We know that youth are most motivated when they set their own goals based on what is important to them. But that doesn’t mean parents, teachers, and other adults don’t play important roles as well. Try these eight strategies to enhance young people’s abilities to set and reach goals.
- Connect with young people. Get to know what makes them tick and what motivates them. This knowledge will help you coach them on how to identify goals that are meaningful to them. It will also boost their self-confidence when they believe they matter to you.
- Coach them in setting goals. Goals tend to be most motivating when they are specific, challenging, and achievable. For example, a goal to “get better at” algebra is not terribly motivating. A goal to get 8 of 10 algebra problems correct instead of 5 out of 10 is easy to visualize.
- Think out loud about strategies to achieve goals. Encourage them to verbalize strategies for reaching their goals. Saying it out loud helps commit the strategies to memory.
- Give specific feedback. It shows that you are paying attention and that they are taking specific steps to make progress.
- Help them create positive habits. People are more likely to work on goals when there are cues in the environment that trigger the goal-related action. (A note on a mirror is a classic example.) This makes the actions more automatic or habitual–so you do them, even when you’re thinking about other things.
- Coach them in making plans and priorities. This planning includes not only what they intend to do, but also problems that might occur and ways of dealing with them. It also involves setting priorities for how to use their time so they can stay on track to reach their goal.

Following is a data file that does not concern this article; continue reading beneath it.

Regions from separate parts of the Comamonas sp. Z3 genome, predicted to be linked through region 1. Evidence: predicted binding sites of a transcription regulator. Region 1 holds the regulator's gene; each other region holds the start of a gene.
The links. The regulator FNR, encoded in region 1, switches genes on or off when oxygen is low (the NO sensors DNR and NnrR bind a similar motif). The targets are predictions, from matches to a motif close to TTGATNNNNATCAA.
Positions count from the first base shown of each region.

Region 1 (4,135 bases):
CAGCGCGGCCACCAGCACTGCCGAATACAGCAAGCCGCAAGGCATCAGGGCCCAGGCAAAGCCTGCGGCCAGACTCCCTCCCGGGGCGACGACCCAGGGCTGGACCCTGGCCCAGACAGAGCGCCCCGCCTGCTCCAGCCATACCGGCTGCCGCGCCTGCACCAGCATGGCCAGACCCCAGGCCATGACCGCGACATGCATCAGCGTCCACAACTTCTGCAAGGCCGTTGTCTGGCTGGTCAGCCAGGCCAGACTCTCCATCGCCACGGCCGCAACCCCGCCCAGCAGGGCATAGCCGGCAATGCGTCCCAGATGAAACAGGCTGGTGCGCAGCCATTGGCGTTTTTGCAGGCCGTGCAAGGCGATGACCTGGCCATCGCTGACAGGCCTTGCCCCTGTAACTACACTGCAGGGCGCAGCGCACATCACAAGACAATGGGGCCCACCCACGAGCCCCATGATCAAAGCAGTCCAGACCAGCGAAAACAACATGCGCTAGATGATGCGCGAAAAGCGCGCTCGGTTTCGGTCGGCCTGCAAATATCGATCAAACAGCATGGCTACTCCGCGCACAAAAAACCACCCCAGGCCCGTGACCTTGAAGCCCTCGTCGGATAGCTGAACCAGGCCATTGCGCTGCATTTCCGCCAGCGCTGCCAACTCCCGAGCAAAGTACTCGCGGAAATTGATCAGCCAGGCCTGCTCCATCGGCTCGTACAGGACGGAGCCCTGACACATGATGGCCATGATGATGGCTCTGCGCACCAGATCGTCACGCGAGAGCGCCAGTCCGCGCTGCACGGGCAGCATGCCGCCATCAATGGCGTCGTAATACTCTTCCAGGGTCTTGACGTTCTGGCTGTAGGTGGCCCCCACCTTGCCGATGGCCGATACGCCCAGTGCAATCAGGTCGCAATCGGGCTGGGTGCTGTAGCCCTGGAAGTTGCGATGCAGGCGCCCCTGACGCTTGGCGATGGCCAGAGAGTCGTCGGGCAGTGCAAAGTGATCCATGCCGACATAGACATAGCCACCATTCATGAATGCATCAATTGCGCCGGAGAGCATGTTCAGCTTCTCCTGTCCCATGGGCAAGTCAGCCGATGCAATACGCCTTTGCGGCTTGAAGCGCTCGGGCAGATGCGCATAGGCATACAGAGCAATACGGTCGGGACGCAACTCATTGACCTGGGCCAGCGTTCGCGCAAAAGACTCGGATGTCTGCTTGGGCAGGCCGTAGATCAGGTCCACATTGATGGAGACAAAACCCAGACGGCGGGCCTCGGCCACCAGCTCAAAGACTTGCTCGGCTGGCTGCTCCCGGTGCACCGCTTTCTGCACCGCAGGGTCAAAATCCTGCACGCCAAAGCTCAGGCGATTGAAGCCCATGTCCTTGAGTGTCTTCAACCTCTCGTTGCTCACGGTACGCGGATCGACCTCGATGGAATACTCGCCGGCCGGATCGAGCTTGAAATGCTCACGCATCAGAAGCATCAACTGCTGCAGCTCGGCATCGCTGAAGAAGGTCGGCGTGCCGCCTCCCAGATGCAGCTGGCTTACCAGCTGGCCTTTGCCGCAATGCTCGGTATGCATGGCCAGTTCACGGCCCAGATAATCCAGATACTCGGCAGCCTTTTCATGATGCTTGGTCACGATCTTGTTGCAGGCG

- Recalibrate when needed. Slip-ups will happen. They are part of the learning process. It’s important to help young people learn from mistakes and setbacks, and then work to get on track toward the goal.
- Celebrate milestones and achieved goals. Positive feedback and celebrations to mark goal achievement reinforce young people’s confidence and their motivation to pursue their next goals.
The Cognition category of the REACH Framework helps adults work with young people to defer gratification in order to achieve goals. For more information on the REACH Framework, request “The REACH Resources Overview” White Paper and learn how schools can use REACH to strengthen students’ motivation to succeed in the classroom and beyond.